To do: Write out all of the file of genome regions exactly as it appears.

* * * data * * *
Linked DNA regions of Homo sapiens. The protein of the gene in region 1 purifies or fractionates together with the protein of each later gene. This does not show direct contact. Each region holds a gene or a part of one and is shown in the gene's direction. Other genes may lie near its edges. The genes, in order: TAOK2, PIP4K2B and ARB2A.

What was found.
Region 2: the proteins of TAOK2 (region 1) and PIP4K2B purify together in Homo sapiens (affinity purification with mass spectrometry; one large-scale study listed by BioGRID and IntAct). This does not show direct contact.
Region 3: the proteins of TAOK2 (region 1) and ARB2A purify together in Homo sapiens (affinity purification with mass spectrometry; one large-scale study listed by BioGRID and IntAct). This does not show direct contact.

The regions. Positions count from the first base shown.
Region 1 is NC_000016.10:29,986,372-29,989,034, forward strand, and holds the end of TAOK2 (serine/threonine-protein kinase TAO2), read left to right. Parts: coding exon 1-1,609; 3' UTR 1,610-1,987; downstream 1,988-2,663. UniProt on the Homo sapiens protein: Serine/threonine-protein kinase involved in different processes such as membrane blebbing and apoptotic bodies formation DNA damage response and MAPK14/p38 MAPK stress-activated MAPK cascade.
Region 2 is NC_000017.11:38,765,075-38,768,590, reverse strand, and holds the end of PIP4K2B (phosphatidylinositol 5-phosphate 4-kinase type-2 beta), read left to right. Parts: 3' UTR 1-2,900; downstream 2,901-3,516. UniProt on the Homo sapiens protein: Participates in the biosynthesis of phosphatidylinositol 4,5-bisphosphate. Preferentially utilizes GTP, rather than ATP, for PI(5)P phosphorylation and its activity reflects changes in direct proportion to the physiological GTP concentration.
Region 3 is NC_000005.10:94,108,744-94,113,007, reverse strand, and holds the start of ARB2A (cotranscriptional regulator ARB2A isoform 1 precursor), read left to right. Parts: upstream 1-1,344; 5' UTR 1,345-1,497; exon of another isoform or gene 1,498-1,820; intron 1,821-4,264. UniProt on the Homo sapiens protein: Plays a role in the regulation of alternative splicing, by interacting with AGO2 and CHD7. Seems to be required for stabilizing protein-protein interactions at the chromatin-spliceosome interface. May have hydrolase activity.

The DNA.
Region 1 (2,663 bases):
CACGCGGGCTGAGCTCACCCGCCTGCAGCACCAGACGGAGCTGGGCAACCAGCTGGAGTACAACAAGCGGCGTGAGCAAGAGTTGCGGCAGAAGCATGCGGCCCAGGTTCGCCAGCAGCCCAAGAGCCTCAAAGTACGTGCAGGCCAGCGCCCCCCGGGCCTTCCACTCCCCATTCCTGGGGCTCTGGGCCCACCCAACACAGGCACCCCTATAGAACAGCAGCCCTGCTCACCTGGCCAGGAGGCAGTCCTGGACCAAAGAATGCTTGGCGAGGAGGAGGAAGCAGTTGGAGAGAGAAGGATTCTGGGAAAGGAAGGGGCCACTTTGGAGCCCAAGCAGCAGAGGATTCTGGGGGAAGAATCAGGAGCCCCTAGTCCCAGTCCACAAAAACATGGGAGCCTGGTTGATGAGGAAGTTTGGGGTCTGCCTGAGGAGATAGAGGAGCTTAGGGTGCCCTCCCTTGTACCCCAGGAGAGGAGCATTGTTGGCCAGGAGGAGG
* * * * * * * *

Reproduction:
Linked DNA regions of Homo sapiens. The protein of the gene in region 1 purifies or fractionates together with the protein of each later gene. This does not show direct contact. Each region holds a gene or a part of one and is shown in the gene's direction. Other genes may lie near its edges. The genes, in order: TAOK2, PIP4K2B and ARB2A.

What was found.
Region 2: the proteins of TAOK2 (region 1) and PIP4K2B purify together in Homo sapiens (affinity purification with mass spectrometry; one large-scale study listed by BioGRID and IntAct). This does not show direct contact.
Region 3: the proteins of TAOK2 (region 1) and ARB2A purify together in Homo sapiens (affinity purification with mass spectrometry; one large-scale study listed by BioGRID and IntAct). This does not show direct contact.

The regions. Positions count from the first base shown.
Region 1 is NC_000016.10:29,986,372-29,989,034, forward strand, and holds the end of TAOK2 (serine/threonine-protein kinase TAO2), read left to right. Parts: coding exon 1-1,609; 3' UTR 1,610-1,987; downstream 1,988-2,663. UniProt on the Homo sapiens protein: Serine/threonine-protein kinase involved in different processes such as membrane blebbing and apoptotic bodies formation DNA damage response and MAPK14/p38 MAPK stress-activated MAPK cascade.
Region 2 is NC_000017.11:38,765,075-38,768,590, reverse strand, and holds the end of PIP4K2B (phosphatidylinositol 5-phosphate 4-kinase type-2 beta), read left to right. Parts: 3' UTR 1-2,900; downstream 2,901-3,516. UniProt on the Homo sapiens protein: Participates in the biosynthesis of phosphatidylinositol 4,5-bisphosphate. Preferentially utilizes GTP, rather than ATP, for PI(5)P phosphorylation and its activity reflects changes in direct proportion to the physiological GTP concentration.
Region 3 is NC_000005.10:94,108,744-94,113,007, reverse strand, and holds the start of ARB2A (cotranscriptional regulator ARB2A isoform 1 precursor), read left to right. Parts: upstream 1-1,344; 5' UTR 1,345-1,497; exon of another isoform or gene 1,498-1,820; intron 1,821-4,264. UniProt on the Homo sapiens protein: Plays a role in the regulation of alternative splicing, by interacting with AGO2 and CHD7. Seems to be required for stabilizing protein-protein interactions at the chromatin-spliceosome interface. May have hydrolase activity.

The DNA.
Region 1 (2,663 bases):
CACGCGGGCTGAGCTCACCCGCCTGCAGCACCAGACGGAGCTGGGCAACCAGCTGGAGTACAACAAGCGGCGTGAGCAAGAGTTGCGGCAGAAGCATGCGGCCCAGGTTCGCCAGCAGCCCAAGAGCCTCAAAGTACGTGCAGGCCAGCGCCCCCCGGGCCTTCCACTCCCCATTCCTGGGGCTCTGGGCCCACCCAACACAGGCACCCCTATAGAACAGCAGCCCTGCTCACCTGGCCAGGAGGCAGTCCTGGACCAAAGAATGCTTGGCGAGGAGGAGGAAGCAGTTGGAGAGAGAAGGATTCTGGGAAAGGAAGGGGCCACTTTGGAGCCCAAGCAGCAGAGGATTCTGGGGGAAGAATCAGGAGCCCCTAGTCCCAGTCCACAAAAACATGGGAGCCTGGTTGATGAGGAAGTTTGGGGTCTGCCTGAGGAGATAGAGGAGCTTAGGGTGCCCTCCCTTGTACCCCAGGAGAGGAGCATTGTTGGCCAGGAGGAGG